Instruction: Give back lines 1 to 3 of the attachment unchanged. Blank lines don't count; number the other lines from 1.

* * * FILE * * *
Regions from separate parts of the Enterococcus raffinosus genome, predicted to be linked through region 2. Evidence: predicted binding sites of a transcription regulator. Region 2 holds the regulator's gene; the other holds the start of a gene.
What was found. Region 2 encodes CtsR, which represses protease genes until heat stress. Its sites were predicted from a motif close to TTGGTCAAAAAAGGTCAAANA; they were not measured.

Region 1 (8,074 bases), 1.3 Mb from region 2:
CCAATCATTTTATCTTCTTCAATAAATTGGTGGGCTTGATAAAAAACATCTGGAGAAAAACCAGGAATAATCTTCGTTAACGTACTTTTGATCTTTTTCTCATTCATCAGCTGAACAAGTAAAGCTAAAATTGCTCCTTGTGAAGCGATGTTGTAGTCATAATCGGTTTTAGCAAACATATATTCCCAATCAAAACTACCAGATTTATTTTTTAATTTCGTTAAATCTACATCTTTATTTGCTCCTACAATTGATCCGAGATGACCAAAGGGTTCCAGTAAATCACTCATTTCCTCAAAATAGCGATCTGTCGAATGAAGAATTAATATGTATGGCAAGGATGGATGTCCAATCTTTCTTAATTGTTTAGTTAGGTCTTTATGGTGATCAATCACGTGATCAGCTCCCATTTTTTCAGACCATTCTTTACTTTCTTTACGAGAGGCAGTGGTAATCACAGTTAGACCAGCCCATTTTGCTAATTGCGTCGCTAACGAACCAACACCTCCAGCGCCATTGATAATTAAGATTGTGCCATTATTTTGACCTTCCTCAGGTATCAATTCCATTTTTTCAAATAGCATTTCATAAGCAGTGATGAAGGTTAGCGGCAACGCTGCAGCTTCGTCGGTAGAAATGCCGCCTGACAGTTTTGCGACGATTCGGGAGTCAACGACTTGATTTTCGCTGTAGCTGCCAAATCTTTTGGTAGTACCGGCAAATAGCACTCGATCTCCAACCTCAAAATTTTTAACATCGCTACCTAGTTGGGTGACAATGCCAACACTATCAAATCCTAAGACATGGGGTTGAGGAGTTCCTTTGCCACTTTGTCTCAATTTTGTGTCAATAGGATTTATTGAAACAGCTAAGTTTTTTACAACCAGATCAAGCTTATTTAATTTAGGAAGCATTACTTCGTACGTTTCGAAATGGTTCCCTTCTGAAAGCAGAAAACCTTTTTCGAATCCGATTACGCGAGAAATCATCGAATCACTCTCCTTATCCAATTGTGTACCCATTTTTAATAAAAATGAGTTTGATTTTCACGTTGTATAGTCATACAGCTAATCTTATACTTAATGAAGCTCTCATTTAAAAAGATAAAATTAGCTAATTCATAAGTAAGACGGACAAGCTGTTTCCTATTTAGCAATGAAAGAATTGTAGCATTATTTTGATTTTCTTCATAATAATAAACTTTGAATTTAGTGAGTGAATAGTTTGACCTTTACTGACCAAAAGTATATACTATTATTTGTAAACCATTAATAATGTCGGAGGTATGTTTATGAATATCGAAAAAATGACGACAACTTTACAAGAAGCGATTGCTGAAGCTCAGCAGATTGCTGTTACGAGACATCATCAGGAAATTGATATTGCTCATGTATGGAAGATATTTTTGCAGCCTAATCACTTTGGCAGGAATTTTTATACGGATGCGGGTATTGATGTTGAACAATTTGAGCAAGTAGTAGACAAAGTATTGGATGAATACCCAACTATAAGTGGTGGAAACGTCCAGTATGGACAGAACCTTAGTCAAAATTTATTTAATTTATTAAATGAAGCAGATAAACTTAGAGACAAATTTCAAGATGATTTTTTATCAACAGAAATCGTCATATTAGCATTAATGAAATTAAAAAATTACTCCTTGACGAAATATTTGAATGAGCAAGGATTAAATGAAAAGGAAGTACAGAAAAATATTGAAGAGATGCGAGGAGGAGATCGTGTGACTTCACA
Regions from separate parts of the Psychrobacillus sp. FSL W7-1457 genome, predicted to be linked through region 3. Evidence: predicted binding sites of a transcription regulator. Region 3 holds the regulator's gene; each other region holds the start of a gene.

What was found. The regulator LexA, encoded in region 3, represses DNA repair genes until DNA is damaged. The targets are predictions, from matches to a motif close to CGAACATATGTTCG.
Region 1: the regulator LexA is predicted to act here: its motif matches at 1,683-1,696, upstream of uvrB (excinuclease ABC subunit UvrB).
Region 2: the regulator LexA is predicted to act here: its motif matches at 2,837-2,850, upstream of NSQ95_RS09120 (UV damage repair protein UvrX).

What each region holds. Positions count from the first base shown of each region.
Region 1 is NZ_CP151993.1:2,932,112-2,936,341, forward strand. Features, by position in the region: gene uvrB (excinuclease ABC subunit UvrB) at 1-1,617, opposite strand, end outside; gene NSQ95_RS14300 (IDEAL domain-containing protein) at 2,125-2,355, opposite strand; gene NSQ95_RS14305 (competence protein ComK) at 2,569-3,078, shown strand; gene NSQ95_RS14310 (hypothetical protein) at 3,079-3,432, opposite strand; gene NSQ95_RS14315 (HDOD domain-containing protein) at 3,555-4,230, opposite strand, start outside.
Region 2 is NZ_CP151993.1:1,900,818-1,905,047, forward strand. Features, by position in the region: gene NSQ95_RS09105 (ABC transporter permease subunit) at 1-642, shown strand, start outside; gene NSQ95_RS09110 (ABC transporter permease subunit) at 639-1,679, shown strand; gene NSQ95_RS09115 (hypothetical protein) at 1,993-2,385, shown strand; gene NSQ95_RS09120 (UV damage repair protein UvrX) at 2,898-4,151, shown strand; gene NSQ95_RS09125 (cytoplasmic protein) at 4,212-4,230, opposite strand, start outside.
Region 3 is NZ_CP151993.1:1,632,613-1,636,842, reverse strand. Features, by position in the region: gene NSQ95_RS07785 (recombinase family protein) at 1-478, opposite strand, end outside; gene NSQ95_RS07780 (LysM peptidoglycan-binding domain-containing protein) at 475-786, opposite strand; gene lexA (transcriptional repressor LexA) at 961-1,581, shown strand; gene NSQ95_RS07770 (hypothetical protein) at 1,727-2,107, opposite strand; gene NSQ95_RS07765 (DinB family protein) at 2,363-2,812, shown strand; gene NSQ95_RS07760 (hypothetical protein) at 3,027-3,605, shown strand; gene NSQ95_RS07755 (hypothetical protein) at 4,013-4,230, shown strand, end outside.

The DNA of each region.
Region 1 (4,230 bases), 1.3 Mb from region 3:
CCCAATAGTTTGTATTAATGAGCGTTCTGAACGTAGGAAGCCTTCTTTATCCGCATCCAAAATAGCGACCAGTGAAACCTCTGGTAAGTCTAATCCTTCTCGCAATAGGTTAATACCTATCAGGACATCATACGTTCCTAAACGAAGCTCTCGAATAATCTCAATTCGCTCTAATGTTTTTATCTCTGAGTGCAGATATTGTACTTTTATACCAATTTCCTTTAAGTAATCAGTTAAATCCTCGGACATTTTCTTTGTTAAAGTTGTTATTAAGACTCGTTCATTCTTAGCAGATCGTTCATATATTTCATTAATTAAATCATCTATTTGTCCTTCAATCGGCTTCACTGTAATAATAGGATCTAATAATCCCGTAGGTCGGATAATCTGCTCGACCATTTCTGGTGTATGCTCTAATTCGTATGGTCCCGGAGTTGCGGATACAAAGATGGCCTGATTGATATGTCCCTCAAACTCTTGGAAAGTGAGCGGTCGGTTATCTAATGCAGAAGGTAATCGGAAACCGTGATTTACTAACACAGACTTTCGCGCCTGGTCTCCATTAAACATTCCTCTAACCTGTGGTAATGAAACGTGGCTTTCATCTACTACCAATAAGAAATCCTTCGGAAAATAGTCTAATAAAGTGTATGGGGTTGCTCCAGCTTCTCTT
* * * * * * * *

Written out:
Regions from separate parts of the Enterococcus raffinosus genome, predicted to be linked through region 2. Evidence: predicted binding sites of a transcription regulator. Region 2 holds the regulator's gene; the other holds the start of a gene.
What was found. Region 2 encodes CtsR, which represses protease genes until heat stress. Its sites were predicted from a motif close to TTGGTCAAAAAAGGTCAAANA; they were not measured.

Region 1 (8,074 bases), 1.3 Mb from region 2: